Anti-Snoring Devices Fail Test

Tens of millions of Americans say they snore and, if you live with one of them, you'd probably love to find a way to stop the noise.

Hundreds of products claim to do just that, from nose strips to throat sprays to pillows. But do these anti-snoring devices really work?

CBS News correspondent Kelly Cobiella that, devices aside, snoring could be a sign of serious medical issues that need to be addressed.

The noise can seem louder than a lawn mower, more rattling than a chainsaw.

Cobiella spoke with Cindy and Tom Scheid.

She was the snorer.

"You and Tom have been married for nearly 30 years now, so for nearly 30 years he was telling you that you were snoring?" asked Cobiella.

"He's a saint!" laughed Cindy.

To Tom, her snoring was no joke: "It would either keep me from falling asleep or wake me at some point during the night."

"I'd compare it to a jet engine," says their son, Greg.

"If you're downstairs and mom's up in the bedroom, you could hear it?" Cobiella asked.

"Oh definitely," Greg said.

Cindy is one of 37 million Americans who are chronic snorers and their families aren't the only ones suffering,

Says Cindy: "I was always concerned in motel rooms that other people would hear me in other rooms.

"If there was something that would help me, then I wanted to do that."

Promises of help can be found in every drugstore and online. Hundreds of products claim to offer relief to consumers desperate for a silent night, Cobiella says.

Texas ear-nose-throat surgeon Dr. Peter Michaelson, who's with Wilford Hall Medical Center, tells Cobiella patients would ask him all the time whether the devices work. So he decided to find out.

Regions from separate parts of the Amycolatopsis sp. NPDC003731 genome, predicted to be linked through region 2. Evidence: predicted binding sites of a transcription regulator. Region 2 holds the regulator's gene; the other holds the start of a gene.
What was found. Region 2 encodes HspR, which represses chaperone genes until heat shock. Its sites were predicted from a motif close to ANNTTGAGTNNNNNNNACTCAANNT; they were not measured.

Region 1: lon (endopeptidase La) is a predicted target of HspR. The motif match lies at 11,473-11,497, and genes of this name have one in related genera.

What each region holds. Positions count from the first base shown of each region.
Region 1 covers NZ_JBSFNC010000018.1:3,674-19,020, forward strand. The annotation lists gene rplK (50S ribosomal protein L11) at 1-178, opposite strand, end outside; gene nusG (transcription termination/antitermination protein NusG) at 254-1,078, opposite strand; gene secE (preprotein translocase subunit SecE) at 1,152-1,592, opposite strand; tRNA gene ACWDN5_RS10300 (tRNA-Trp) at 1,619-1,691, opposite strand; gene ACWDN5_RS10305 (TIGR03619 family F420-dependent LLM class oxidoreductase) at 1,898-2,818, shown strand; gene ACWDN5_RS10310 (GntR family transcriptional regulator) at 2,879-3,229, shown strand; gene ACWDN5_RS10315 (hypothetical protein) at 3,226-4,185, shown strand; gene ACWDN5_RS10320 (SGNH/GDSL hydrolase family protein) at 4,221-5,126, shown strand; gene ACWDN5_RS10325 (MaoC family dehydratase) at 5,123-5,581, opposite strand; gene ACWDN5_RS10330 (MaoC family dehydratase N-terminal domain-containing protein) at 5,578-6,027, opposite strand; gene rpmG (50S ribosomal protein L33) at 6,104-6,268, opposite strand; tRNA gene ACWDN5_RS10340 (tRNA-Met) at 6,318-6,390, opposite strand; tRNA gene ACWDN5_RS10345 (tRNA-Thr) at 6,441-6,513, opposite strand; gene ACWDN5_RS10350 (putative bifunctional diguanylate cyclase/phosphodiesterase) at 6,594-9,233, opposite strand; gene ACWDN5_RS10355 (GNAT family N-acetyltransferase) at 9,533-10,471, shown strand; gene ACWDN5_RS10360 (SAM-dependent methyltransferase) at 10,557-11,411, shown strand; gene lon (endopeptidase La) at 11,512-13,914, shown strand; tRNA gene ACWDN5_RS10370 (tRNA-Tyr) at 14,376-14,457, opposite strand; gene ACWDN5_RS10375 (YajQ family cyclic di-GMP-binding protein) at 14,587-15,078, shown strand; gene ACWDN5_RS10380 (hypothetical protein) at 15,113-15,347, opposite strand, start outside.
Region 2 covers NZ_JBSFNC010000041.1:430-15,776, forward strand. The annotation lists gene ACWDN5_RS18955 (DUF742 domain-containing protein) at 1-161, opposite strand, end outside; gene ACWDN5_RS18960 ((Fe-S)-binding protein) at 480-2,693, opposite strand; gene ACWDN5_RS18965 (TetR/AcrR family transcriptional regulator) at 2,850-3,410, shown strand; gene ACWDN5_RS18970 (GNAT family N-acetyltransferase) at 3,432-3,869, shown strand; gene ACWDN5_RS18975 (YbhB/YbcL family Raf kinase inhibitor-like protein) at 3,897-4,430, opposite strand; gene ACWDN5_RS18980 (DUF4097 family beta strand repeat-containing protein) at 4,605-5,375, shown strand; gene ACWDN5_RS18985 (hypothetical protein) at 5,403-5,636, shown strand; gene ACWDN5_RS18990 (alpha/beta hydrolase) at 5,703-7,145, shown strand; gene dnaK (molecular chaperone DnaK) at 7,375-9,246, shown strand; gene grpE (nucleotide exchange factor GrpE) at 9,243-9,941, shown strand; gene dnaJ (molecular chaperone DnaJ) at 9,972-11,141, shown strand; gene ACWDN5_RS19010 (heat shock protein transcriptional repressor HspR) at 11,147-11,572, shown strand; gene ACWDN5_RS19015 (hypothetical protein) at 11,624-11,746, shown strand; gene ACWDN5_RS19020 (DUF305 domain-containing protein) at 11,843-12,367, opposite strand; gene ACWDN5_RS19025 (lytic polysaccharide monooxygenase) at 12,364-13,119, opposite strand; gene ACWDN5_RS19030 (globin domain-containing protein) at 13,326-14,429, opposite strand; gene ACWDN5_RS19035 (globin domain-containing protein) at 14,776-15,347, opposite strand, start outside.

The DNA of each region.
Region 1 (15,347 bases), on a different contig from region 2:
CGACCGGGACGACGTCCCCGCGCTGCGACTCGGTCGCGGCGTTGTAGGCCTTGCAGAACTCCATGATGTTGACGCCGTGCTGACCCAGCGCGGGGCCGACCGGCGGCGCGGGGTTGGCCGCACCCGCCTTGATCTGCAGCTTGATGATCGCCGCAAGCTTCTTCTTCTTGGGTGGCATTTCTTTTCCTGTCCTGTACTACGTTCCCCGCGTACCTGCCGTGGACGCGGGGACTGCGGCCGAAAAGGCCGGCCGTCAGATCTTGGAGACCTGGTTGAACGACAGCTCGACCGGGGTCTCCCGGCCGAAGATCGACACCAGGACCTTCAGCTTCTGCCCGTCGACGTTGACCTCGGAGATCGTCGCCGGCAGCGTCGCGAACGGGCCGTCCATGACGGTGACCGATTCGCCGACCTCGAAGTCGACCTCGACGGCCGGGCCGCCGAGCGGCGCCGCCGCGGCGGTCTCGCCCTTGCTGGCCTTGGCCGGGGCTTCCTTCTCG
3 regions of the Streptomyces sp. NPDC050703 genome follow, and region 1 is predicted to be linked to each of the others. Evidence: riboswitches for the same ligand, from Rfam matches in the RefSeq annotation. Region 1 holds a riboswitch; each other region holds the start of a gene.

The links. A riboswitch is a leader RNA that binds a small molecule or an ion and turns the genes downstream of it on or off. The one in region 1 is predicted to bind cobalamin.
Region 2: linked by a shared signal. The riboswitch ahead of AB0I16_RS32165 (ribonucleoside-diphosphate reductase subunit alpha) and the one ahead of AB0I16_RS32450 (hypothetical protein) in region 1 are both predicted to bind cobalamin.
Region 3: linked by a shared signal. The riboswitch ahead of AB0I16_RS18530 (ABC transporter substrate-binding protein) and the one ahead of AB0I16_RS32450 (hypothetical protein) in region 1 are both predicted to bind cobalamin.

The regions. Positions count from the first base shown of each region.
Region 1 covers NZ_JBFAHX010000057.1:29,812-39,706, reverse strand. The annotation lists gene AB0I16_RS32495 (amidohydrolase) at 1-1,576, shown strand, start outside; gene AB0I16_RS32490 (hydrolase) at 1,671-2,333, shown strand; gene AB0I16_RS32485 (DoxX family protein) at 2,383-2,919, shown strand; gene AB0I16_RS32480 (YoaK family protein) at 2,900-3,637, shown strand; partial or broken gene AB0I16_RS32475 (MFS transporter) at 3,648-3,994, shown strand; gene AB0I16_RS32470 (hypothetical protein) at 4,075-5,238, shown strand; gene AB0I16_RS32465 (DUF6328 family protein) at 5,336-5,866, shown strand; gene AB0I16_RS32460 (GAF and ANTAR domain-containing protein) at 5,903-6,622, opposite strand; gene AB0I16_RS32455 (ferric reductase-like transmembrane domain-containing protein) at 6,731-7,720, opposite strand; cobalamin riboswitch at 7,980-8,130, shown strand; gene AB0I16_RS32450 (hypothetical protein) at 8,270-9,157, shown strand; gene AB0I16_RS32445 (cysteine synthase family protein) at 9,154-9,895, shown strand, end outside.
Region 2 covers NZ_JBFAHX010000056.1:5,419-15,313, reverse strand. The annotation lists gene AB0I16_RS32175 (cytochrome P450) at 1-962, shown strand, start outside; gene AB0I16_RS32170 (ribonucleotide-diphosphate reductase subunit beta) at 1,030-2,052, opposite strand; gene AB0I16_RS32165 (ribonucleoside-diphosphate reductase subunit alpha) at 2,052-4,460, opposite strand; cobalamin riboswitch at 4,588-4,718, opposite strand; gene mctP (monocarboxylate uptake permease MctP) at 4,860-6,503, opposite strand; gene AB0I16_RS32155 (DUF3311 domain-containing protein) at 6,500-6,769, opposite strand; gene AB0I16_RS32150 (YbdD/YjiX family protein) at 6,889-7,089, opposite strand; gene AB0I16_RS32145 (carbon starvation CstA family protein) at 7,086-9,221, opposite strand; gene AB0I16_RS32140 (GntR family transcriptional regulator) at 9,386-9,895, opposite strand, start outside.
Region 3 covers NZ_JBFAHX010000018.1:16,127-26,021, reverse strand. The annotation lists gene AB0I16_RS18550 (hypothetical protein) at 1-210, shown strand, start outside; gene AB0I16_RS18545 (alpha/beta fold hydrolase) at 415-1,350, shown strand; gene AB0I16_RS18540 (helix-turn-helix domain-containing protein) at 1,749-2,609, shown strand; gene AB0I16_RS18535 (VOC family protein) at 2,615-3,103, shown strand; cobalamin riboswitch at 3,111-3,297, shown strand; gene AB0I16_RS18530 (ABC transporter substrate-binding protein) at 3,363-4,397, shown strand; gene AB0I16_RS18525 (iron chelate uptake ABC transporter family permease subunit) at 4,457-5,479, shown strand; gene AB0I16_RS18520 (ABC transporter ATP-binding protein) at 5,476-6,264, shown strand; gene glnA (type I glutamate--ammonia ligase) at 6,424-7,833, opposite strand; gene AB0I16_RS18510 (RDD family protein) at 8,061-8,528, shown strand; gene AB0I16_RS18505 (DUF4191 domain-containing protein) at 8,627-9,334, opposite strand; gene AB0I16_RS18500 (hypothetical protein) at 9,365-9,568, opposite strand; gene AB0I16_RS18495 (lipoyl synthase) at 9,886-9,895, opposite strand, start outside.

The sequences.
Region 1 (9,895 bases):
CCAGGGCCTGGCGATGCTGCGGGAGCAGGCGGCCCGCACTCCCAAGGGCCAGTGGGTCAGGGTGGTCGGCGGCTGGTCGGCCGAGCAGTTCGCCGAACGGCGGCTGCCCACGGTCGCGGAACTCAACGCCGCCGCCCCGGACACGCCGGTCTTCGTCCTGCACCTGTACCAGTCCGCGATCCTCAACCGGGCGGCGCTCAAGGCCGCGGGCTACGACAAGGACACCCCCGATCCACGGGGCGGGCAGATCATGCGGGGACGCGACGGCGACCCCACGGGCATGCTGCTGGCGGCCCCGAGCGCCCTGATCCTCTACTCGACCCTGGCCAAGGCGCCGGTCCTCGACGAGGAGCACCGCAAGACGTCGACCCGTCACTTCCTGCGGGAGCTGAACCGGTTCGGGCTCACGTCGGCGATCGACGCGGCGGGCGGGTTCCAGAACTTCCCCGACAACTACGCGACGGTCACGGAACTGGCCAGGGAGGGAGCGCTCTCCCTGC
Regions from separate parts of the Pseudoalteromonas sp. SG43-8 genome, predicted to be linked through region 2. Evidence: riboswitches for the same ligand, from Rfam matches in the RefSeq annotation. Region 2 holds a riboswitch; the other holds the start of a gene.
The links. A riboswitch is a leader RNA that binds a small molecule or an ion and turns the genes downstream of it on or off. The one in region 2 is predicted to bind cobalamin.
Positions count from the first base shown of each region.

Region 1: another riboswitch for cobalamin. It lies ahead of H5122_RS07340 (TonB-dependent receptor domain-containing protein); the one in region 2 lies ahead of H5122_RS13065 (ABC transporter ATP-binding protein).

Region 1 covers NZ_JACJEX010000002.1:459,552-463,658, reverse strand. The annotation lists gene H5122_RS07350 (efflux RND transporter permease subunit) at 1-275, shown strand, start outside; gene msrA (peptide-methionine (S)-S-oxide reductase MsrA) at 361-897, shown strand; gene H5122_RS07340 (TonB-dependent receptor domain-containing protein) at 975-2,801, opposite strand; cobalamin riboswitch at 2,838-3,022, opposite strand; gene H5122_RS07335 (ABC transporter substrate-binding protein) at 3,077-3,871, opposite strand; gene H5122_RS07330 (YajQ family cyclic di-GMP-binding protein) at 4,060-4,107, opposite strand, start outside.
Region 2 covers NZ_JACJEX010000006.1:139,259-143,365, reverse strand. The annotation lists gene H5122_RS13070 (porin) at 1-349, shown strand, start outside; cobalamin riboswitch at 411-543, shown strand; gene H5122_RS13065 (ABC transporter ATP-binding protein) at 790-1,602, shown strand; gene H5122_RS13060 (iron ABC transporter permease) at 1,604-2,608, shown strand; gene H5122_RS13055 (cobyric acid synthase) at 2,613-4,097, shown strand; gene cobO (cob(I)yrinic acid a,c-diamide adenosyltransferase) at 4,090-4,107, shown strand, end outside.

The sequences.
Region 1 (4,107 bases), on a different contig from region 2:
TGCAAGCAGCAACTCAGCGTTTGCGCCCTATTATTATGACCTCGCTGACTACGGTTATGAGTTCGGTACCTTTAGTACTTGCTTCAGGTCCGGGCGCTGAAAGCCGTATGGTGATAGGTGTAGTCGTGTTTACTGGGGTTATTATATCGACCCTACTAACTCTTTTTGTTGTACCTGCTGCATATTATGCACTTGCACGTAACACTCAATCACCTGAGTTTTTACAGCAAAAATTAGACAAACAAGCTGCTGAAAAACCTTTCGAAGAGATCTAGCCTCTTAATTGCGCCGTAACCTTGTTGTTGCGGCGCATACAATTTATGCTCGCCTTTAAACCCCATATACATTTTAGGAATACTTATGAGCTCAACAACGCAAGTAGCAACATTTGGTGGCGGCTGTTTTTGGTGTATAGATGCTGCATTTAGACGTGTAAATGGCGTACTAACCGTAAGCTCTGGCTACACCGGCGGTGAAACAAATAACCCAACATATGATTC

In the first independent study of its kind, Michaelson put three popular over-the-counter anti-snoring products to the test: a nasal strip, a throat spray and a pillow.

"They're readily available. You can find many of these products at your local drug store," he said.

Michaelson tested each product on more than three dozen chronic snorers, measuring how well they reduced the loudness and frequency of snoring.

"Based on the study I performed, none of them worked," he told Cobiella.

And there's more: Michaelson says snoring could be a symptom of a serious health problem, one that anti-snoring products could never cure.

"If you have a problem with snoring, you need to be evaluated by a medical professional," he said.

When Cindy finally saw a specialist about her snoring, she was diagnosed with sleep apnea, a potentially dangerous condition. She didn't know it, but she would stop breathing more than 40 times during the night.

"I was totally surprised. I had no idea," she said.

Her doctor prescribed a mouth device that resembles a cross between dentures and an orthodontic insert and, now, Cindy won't go to bed without it.

"The minute I started wearing it that first night, I definitely got better sleep," she said.

And her snoring is all but gone, her family says.

"There's no longer that constant, in the background sawing noise. It's pretty quiet," Greg said.

In their house, that's a dream come true.

Manufacturers of over-the-counter snoring aids say their products do help reduce "social" snoring, but aren't designed to treat serious conditions such as sleep apnea.

Doctors say sleeping on your side may also help reduce snoring, as might avoiding alcohol or large meals before bed.
  • Brian Dakss

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